If you still need funds, make sure that taking on more debt to finance your business operations is really in your best interests. If you suspect the cash flow shortfall is not temporary and your business is no longer viable, there's little point in taking out more debt to postpone the inevitable. It might be better to cut your losses sooner rather than later. Even if the shortfall is likely to be temporary, it’s still a good idea to talk to your accountant or advisers to ensure you’re making the right decision for your business. They will be able to suggest where to go for help and advise you on the latest rates and what you can expect to pay.
There are a number of funding options to consider, ranging from self-financing or bank loans through to finding a business partner. The relative attractiveness of each option will depend on the size of your cash flow shortfall and how long you’re likely to need the cash.
If you have savings, this might be a once-off cash injection. Alternatively, you can use your personal credit card to pay for some business purchases to ease cash flow or take out a personal loan to tide your business through a temporary rough patch.
Self-finance may seem an easy option but bear in mind that putting more of your personal resources into the business might not be in your long-term best interests. Get advice first on the viability and future prospects of your business.
Family and friends
You can ask family, friends or business colleagues to help out with a temporary or longer-term loan. It’s best to put the agreement in writing and get everyone to sign it, so that both sides are clear on what has been agreed. Be aware that this type of agreement could strain personal or working relationships if things go wrong.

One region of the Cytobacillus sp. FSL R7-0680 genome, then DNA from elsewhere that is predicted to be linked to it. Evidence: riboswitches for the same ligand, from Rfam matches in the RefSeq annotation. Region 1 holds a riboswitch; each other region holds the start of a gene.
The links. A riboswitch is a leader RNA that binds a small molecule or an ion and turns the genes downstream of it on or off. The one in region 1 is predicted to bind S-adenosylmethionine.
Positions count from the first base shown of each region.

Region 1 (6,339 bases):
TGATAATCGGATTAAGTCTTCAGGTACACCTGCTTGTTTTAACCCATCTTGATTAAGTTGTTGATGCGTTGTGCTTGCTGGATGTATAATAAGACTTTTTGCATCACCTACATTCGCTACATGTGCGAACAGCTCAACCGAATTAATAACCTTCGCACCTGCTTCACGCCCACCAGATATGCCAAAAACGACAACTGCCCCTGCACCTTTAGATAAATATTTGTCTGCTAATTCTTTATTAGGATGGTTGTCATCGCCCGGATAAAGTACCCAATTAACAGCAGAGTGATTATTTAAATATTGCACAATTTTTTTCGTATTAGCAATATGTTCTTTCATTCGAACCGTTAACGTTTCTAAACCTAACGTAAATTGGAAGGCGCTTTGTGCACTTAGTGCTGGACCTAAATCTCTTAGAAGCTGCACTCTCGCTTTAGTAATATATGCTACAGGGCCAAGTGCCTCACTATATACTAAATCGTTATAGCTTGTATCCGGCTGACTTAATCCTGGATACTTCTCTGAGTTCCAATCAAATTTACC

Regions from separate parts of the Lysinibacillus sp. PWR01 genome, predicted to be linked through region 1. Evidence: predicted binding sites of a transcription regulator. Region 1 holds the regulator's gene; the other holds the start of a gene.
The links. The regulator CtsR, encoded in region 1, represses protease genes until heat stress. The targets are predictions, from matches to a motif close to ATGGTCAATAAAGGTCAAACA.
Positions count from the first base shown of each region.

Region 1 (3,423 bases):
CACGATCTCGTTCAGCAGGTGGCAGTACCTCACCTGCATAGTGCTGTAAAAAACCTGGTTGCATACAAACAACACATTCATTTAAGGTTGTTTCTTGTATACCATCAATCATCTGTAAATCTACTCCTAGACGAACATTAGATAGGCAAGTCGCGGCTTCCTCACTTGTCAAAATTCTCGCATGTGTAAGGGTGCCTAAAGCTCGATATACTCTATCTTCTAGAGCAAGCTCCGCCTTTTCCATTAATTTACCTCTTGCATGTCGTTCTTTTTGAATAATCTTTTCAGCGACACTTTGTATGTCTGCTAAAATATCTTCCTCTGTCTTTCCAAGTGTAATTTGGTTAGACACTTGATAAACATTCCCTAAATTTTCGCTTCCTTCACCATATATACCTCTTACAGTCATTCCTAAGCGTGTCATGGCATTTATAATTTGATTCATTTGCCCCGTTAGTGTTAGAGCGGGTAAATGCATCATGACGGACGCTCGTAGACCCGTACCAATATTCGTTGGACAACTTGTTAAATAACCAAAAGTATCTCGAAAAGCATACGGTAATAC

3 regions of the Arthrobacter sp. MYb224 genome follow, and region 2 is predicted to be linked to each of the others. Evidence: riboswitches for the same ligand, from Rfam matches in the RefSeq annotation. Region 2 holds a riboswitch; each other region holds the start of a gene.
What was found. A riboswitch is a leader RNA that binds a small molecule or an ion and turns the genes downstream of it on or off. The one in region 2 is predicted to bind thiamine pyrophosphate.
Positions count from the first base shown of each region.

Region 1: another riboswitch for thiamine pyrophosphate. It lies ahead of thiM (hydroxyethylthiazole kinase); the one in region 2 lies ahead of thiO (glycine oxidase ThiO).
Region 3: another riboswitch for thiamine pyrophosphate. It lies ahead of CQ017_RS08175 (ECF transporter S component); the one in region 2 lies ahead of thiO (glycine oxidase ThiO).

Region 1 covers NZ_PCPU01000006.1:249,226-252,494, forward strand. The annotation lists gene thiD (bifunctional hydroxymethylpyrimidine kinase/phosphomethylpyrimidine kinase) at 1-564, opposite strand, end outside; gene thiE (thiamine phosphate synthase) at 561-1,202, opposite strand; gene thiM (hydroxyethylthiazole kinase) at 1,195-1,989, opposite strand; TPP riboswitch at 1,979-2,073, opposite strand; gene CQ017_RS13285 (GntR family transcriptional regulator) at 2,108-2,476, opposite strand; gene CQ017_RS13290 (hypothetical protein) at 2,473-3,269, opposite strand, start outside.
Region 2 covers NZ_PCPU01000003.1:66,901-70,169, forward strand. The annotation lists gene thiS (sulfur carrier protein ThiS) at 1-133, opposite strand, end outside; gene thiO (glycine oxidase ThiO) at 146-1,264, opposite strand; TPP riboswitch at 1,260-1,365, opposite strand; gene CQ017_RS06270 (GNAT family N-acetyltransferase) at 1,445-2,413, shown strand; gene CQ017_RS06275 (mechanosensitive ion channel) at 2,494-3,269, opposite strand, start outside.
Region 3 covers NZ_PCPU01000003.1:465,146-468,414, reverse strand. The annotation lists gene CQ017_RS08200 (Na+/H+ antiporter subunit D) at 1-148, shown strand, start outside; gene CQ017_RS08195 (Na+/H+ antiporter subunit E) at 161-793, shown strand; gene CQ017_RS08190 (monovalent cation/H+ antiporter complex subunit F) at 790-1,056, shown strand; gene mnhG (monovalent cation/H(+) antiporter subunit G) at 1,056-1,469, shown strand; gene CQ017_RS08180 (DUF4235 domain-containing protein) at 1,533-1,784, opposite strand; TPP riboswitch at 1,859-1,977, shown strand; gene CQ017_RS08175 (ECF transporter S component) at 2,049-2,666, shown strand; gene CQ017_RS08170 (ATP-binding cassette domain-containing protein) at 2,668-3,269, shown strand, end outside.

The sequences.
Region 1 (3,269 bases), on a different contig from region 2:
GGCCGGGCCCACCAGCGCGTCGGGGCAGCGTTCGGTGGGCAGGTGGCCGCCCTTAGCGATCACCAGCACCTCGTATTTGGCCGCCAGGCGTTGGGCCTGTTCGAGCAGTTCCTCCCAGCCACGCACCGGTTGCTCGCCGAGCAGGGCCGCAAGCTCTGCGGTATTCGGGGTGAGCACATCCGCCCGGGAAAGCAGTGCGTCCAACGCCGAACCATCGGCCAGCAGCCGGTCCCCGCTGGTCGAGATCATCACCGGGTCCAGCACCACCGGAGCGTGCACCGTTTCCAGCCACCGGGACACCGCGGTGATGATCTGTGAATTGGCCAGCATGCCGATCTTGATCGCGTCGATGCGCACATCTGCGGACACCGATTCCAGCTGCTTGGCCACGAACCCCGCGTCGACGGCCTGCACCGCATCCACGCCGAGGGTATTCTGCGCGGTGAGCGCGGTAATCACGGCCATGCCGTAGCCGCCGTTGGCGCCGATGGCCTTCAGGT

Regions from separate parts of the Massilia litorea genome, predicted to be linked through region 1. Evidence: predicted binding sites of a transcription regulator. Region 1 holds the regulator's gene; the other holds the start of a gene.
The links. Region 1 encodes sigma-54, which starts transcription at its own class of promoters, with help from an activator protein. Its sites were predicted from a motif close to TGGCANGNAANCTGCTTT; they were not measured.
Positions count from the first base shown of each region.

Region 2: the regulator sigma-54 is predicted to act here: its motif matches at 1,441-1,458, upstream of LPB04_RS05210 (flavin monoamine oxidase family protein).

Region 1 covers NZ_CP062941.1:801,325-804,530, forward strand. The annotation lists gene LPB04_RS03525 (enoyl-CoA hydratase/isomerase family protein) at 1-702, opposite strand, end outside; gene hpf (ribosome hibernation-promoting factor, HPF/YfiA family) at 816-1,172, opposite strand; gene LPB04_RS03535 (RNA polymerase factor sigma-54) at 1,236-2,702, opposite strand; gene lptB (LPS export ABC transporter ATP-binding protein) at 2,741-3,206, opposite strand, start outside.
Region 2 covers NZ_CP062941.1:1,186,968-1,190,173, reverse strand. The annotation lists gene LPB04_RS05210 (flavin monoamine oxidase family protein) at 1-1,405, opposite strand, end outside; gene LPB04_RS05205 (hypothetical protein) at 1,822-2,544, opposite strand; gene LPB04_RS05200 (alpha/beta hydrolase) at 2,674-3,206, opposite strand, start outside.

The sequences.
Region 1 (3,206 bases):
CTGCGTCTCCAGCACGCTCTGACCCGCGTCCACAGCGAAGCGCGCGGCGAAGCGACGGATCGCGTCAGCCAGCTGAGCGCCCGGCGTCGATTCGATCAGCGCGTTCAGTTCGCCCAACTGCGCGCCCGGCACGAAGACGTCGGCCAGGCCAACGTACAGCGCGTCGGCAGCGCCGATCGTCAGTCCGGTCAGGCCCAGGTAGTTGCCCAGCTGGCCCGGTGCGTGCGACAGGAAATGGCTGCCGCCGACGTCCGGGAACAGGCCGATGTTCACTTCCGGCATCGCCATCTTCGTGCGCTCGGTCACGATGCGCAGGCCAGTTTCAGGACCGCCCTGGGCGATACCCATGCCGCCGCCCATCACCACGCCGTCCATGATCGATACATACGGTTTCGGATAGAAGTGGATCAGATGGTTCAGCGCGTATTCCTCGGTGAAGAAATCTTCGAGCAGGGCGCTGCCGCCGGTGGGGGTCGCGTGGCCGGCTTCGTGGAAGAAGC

If you have a good banking track record, it could be little more than a formality to get a higher overdraft facility or access to a business loan to tide you over. If you’re going to need quite a lot more money, you’ll likely have to present a more detailed business plan and financial forecasts. Your NAB Small Business Banker will use this to assess the risk of lending the money to you before making a decision.
If you have steady business sales, you might qualify for NAB Invoice Finance. This facility enables you to borrow money based on the strength of your business sales. The benefits include the flexibility to manage seasonal fluctuations and a facility that can increase in line with your business growth. An added attraction is that the credit limit is based on business sales, rather than mortgage-based fixed asset lending.
Partners and investors
If your business can’t afford to service loan repayments out of surplus cash flow, then it may need more capital. This might apply for instance in the case of a new business that may need more than a year to break-even.If you’re looking for a sizeable amount of money or need a longer-term investment, you could consider taking on a business partner to invest in your business.
There are advantages but also pitfalls to avoid. Get expert advice first from your accountant and your lawyer - they may know of suitable investors. Be aware that you’ll need to share the ownership of your business if you go down this path.
Review all financing options available to you, then detail the costs associated with each option. Try to list both opportunity and relationships costs as well the financial costs. Only then will you be in a position to make the best decision for you and your business. A loan from your spouse, for example, might be the cheapest way to access cash, but only you will know how this will interfere with your personal relationship. Unless the option you choose locks you into a long-term agreement, put a note in your diary to review your financing options in a few months or at least within the next 12 months.
If you are a small business experiencing financial hardship, you can also reach out to us via our Customer Care Small Business team.
Please note that this is a guide only and should neither replace competent advice, nor be taken, or relied upon as financial or professional advice. Seek professional advice before making any decision that could affect your business.